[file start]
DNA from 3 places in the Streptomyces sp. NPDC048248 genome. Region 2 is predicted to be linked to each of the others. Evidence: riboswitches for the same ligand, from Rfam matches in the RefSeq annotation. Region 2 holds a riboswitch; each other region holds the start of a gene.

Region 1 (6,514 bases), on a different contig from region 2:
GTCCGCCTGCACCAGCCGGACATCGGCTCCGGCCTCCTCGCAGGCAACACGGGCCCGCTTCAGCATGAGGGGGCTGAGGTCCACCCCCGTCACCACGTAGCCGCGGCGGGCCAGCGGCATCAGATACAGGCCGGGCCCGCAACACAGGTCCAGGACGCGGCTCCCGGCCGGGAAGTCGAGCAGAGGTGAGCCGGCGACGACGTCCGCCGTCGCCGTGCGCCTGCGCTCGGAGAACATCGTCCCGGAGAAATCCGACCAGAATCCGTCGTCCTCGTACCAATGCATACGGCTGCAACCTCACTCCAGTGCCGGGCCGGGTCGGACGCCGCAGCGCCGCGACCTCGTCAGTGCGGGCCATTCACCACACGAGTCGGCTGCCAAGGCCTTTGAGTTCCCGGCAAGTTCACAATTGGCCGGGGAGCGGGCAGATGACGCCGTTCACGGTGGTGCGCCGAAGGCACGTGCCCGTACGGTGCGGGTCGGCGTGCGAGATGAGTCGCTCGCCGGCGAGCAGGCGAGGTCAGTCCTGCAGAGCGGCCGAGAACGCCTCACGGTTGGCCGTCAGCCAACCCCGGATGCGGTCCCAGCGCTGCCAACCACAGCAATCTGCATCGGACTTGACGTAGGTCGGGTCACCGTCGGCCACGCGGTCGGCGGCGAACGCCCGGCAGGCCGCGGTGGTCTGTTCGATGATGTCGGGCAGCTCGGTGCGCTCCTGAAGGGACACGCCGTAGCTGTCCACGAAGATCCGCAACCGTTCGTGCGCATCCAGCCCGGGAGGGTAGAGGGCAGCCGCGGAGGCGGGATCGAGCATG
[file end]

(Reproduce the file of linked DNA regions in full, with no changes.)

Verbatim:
DNA from 3 places in the Streptomyces sp. NPDC048248 genome. Region 2 is predicted to be linked to each of the others. Evidence: riboswitches for the same ligand, from Rfam matches in the RefSeq annotation. Region 2 holds a riboswitch; each other region holds the start of a gene.

Region 1 (6,514 bases), on a different contig from region 2:
GTCCGCCTGCACCAGCCGGACATCGGCTCCGGCCTCCTCGCAGGCAACACGGGCCCGCTTCAGCATGAGGGGGCTGAGGTCCACCCCCGTCACCACGTAGCCGCGGCGGGCCAGCGGCATCAGATACAGGCCGGGCCCGCAACACAGGTCCAGGACGCGGCTCCCGGCCGGGAAGTCGAGCAGAGGTGAGCCGGCGACGACGTCCGCCGTCGCCGTGCGCCTGCGCTCGGAGAACATCGTCCCGGAGAAATCCGACCAGAATCCGTCGTCCTCGTACCAATGCATACGGCTGCAACCTCACTCCAGTGCCGGGCCGGGTCGGACGCCGCAGCGCCGCGACCTCGTCAGTGCGGGCCATTCACCACACGAGTCGGCTGCCAAGGCCTTTGAGTTCCCGGCAAGTTCACAATTGGCCGGGGAGCGGGCAGATGACGCCGTTCACGGTGGTGCGCCGAAGGCACGTGCCCGTACGGTGCGGGTCGGCGTGCGAGATGAGTCGCTCGCCGGCGAGCAGGCGAGGTCAGTCCTGCAGAGCGGCCGAGAACGCCTCACGGTTGGCCGTCAGCCAACCCCGGATGCGGTCCCAGCGCTGCCAACCACAGCAATCTGCATCGGACTTGACGTAGGTCGGGTCACCGTCGGCCACGCGGTCGGCGGCGAACGCCCGGCAGGCCGCGGTGGTCTGTTCGATGATGTCGGGCAGCTCGGTGCGCTCCTGAAGGGACACGCCGTAGCTGTCCACGAAGATCCGCAACCGTTCGTGCGCATCCAGCCCGGGAGGGTAGAGGGCAGCCGCGGAGGCGGGATCGAGCATG